She Hates Emotions
Melancholic Maniac
Out of Line

Somehow Chris Pohl has found time in his busy Blutengel schedule to found synthpop project She Hates Emotions and record its debut album Melancholic Maniac. In theory this isn’t the worst idea; his main project’s ridiculous release schedule (seriously, they released two full LPs last year alone) has seen diminishing returns in terms of quality, and it stands to reason that doing something a bit different might help Pohl shake off some of his creative inertia.

In practice, though, Melancholic Maniac is pretty half-baked. While the synthpop flavour is played up in spots – check the vintage drum programming and octave bass on standout “The Final Dance” and the classic arps that lead “City Lights” – a lot of these songs don’t feel fully realized. A track like “Edge of the Night” starts promisingly enough with a big synth lead and snappy drum machine programming, but never really lives up to the drama of Pohl’s vocal delivery, losing momentum and eventually rolling to a stop. “Cry Wolf” suffers a similar fate: despite its meaty bassline and a fun new wave hook it meanders around in circles from an arrangement standpoint, never quite settling into a pop groove.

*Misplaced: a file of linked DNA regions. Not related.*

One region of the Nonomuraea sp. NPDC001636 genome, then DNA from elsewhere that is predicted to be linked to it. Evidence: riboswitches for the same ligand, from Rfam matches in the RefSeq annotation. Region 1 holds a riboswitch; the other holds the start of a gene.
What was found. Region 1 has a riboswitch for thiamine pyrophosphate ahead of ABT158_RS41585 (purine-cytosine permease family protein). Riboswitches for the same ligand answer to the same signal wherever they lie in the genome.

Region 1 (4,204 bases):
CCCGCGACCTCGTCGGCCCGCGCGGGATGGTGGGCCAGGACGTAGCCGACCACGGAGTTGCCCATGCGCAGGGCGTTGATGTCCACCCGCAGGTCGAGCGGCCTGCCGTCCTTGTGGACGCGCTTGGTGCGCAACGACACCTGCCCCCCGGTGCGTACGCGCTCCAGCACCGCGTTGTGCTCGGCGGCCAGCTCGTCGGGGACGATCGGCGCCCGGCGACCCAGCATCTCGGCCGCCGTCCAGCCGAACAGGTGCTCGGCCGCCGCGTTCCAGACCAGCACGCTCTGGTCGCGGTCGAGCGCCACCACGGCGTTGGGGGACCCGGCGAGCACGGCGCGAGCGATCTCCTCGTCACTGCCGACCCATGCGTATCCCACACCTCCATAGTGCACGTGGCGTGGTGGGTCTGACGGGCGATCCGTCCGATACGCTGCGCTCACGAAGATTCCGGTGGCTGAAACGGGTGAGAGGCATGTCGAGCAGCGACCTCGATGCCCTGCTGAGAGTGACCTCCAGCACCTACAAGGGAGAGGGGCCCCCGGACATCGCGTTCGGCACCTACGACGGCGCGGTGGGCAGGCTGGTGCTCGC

Part of the issue might be conceptual; Chris Pohl is a reasonably good producer and has a fair amount of vocal charisma, and his best work both in Blutengel and the defunct Terminal Choice has always involved going way, way over the top. Synthpop is hardly the subtlest genre of music, but it does generally favour minimalism in terms of arrangement, relying on big hooks or distinctive vocals and arrangement to carry a tune. Pohl just isn’t that kind of artist, and attempts to wed the style to his distinctive brand of vampire fromage never quite come together. “Leaving” might have been a good Blutengel ballad in another incarnation but in the actual version is anemic, with a too thin arrangement and mix. To highlight the issue, the best moment on the record is certainly the track “Ghosttown”, whose tacky choral pads and theremin sounds are less tasteful but more charming than the production on the surrounding tracks.

In fairness there’s nothing offensively poor on Melancholic Maniac, but neither is there much worth giving more than a casual listen. It has the air of something tossed off, perhaps an attempt at a proof of concept or Pohl feeling out different styles of music (bonus track “LIEBEN” being a weird hybrid old-school EBM track would seem to support those theories). Whatever the motivation was, the album mostly plays as competent but forgettable modern European synthpop with occasional 80s production touches. Pohl’s fanbase might find more to enjoy, but casual listeners are unlikely to give it too many listens beyond the first.

Buy it.